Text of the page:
Hue Attractions

Hue is the former Royal Capital of Vietnam and the city's architecture and attractions reflect the legacy of opulent emperors and revered statesmen. Not only is its historic significance reflected in the city, but its natural beauty is also immediately apparent to visitors.

The Perfume River is one of the last places in Vietnam where the government hasn't removed those who dwell on and live off its rivers. The Royal Tombs and the Citadel lie along its banks, the final resting places and former home of some of Vietnam's most notable emperors. Hue harks back to an age where leaders were gods and the mystique of their status is evident at their elaborately constructed tombs.

Yet, it is not discordant with the present and the demilitarised zones and tunnels at Vinh Moc remind us of the atrocities of recent history. Here visitors can explore the tunnel systems of Vinh Moc, where local villagers hid and survived constant bombardment during the Vietnam War. Visitors shouldn't wander far off of the path though, as there is still enough unexploded ordnance in the jungles to fight another war.

The Citadel

The Citadel

Constructed by Emperor Gia Long in 1804 for the private use of the emperor and his household, the enormous moated Citadel is comprised of three separate walled enclosures. The outer citadel, surrounded by a six mile (10km) perimeter wall, punctuated by 10 gates, frames...  see full details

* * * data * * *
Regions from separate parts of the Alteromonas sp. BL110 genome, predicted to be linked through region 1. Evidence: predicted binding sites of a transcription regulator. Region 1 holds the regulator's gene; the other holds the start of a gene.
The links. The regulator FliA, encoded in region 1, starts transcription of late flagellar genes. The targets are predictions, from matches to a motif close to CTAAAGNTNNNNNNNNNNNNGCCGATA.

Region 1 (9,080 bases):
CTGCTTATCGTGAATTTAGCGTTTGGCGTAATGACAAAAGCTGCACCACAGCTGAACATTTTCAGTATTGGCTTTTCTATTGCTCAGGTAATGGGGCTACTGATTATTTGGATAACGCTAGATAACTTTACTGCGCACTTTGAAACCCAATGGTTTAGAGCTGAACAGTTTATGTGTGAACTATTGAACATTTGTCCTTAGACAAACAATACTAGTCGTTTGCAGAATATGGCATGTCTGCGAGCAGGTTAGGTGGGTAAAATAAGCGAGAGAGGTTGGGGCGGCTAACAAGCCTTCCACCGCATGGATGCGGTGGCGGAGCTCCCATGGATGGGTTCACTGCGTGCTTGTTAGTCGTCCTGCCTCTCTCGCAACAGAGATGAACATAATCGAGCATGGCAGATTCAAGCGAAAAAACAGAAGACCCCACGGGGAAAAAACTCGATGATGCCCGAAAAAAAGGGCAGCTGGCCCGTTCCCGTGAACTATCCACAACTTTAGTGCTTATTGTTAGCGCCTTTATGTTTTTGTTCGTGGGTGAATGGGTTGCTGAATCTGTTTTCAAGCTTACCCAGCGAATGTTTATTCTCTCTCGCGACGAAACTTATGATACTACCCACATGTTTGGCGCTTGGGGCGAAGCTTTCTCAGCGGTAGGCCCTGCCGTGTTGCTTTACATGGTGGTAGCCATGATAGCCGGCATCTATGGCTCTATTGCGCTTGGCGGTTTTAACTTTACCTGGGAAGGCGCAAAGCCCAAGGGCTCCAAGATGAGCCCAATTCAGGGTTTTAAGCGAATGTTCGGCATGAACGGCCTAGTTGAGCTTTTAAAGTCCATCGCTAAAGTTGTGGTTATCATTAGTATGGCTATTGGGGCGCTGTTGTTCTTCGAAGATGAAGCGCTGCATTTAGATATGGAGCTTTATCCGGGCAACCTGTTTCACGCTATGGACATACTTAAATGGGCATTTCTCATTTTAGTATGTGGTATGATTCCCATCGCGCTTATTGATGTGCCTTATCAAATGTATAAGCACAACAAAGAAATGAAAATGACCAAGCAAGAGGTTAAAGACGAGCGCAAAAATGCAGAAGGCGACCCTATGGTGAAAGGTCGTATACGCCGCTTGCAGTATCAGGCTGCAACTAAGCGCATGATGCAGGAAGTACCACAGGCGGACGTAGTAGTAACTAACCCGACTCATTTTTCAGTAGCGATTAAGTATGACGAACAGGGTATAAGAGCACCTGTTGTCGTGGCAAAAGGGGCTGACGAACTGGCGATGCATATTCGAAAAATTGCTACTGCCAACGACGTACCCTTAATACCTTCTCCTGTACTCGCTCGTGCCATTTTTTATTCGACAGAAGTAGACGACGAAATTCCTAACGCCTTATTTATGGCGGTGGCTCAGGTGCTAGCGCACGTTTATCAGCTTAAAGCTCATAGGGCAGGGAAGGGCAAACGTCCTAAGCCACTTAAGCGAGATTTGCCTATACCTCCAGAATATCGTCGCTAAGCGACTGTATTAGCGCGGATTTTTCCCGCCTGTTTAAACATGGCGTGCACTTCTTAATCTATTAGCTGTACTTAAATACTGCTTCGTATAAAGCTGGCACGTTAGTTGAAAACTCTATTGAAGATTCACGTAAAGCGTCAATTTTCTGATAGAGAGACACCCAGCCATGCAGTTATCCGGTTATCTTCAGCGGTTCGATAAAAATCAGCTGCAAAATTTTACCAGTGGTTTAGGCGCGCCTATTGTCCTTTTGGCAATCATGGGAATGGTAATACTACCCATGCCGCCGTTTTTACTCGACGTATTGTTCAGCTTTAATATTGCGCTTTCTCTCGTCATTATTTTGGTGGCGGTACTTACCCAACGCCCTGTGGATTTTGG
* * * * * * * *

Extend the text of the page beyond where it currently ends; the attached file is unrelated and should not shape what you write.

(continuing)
The Royal Tombs

Royal Tombs

South of Hué are eight splendid royal tombs of the Nguyen emperors, situated among the hills on the banks of the Perfume River. Often designed while the emperor was still alive, each mausoleum was built to serve as a palace for the afterlife....  see full details

Perfume River

The Perfume River

A boat trip on the Perfume River is one of the highlights of a visit to Hué and includes stops to visit some of the city's main attractions. Passing other sampans (traditional rowing boats) on their way to the market, houseboats and dragon...  see full details

Vinh Moc Tunnels

DMZ (Demilitarised Zone) and Vinh Moc

Under the Geneva Accords of 1954, Vietnam was split into North and South along the 17th parallel. The Ben Hai River was selected as the temporary demarcation line. A three-mile (5km) strip of no-man's land on either side of the border was known...  see full details


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